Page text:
As many in the industry ponder Photoshop’s place in the modern web designer’s workflow, we’re seeing some interesting opinions from all sides. I just can’t see Photoshop (or Fireworks, et al) disappearing any time soon – we need them way too much.
Note: I’m referring to Photoshop here in it’s use for page layout and general design for web, rather than just it’s abilities for photo manipulation and retouching.
Personally, I still see Photoshop playing a large part in my workflow for the foreseeable future, partly due to the nature in which many agencies still function, and partly because the “big reveal” stage in the design process seems to be something of an expected deliverable, certainly from a client’s perspective. Delivering “comps”, “flats” or “mockups” early on in a project’s development is still something of the norm.
Although through early discussions and a bit of education from the designer’s end the benefit of a more agile design process does make perfect sense when explained to the client. It is quite often the case however that the individual(s) making the decisions on a project might not be those holding the purse strings, or might be used to dealing with traditional agencies – and a full hi-fidelity mockup or three can be just what’s needed to put an old-fashioned (or uncomfortable) client at ease.
Conversely, some clients do completely understand the concept of prototyping, wireframing, even “designing in the browser“. Just like some might disregard any internal processes put in place to ease the agency/client interaction (anyone familiar with the anti-Basecamp client?), others are totally at ease with project management software. At the end of the day, every client is different, with their own ways, manners and understandings and expectations.
Horses for courses
In his recent post “The Post-PSD Era“, Brad Frost’s closing words perfectly sum up for me how all our tools – Photoshop, designing in the browser, rapid prototyping, static wireframes etc. – could be used in a modern workflow. It’s all about the right approach, the right tool for the job:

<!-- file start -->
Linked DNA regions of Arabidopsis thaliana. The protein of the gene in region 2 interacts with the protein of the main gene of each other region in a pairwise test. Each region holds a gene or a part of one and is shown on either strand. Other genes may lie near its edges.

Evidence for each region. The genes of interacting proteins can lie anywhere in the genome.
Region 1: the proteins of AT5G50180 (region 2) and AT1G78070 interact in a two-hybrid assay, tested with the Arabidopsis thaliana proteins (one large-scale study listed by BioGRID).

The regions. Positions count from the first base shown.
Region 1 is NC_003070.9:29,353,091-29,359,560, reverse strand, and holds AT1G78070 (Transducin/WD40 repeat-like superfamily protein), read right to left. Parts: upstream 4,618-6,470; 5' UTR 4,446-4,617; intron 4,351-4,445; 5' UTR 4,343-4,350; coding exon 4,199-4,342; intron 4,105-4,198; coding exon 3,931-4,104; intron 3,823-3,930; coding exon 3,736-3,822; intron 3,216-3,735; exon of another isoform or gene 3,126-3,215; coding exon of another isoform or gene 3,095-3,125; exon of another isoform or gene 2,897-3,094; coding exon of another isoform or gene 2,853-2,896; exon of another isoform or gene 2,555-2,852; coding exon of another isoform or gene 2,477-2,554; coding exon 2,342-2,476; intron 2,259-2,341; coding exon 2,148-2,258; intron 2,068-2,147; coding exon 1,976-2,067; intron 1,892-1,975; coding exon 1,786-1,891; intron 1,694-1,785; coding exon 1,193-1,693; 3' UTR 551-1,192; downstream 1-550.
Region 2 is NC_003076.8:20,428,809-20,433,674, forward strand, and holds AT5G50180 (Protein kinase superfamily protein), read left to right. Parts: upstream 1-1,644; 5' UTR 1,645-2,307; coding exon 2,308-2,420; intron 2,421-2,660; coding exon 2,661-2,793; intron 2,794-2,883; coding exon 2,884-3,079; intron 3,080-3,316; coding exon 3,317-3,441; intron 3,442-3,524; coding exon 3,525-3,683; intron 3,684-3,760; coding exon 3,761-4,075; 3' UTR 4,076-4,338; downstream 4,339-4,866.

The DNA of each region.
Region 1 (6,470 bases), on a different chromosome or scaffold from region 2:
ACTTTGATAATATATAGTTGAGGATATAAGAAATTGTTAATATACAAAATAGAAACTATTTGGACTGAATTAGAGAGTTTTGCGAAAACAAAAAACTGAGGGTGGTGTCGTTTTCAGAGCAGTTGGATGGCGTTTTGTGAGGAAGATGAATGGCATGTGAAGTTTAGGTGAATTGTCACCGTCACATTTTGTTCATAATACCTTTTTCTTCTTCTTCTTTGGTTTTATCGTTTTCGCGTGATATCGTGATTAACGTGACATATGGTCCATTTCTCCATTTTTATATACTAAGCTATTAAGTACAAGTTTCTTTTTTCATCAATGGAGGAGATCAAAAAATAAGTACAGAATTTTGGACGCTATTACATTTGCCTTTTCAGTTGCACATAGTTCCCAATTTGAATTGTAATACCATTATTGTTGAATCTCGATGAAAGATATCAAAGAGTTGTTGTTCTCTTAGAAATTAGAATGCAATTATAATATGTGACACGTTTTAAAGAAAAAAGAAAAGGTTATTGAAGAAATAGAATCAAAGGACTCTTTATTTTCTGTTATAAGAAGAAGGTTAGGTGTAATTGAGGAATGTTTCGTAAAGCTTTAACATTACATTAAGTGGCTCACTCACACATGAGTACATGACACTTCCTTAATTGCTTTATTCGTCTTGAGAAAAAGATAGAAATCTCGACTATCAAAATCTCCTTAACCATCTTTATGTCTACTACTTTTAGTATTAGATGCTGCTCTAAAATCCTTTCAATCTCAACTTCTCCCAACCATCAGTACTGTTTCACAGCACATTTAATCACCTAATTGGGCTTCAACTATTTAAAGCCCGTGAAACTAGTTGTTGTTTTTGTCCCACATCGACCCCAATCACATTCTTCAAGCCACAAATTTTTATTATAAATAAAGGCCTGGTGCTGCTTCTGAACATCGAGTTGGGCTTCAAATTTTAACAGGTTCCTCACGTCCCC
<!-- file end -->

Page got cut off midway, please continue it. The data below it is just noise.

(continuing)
Play the tools in your toolkit to their respective strengths, and sort out a way to communicate your design ideas to clients without forcing them to envision what a fully-polished final printed out product could look like.
Attitudes are shifting. With the correct approach, it’s easy to sniff out, early on in a project, the type of client you’re dealing with. Are they looking for the “big reveal”, and requesting creative work early on, before a project has been fully scoped out and agreed? If that’s the case, I’m sorry my friend – but we’re probably going to have to hit that Ps box in your dock and fire up the big ol’ beast. Or are they open to a more streamlined, collaborative way of working? Are they savvy to the quirks and capabilities of different browsers, devices, and operating systems, and understand that websites don’t need to look the same in every browser.
It has been pondered so many times, and will be for a long time yet, especially in this new “responsive age” of web design. But there is no holy grail, no magic bullet. Horses for courses, I say. Pick the right tool – the correct approach – not only for the job, but for those you’re working for and with.
Ask the right questions, and get the right answers. But do this early on, and you could not only save yourself a lot of time, but you could also find yourself working in a way – whichever way that might be – that benefits both parties to the fullest.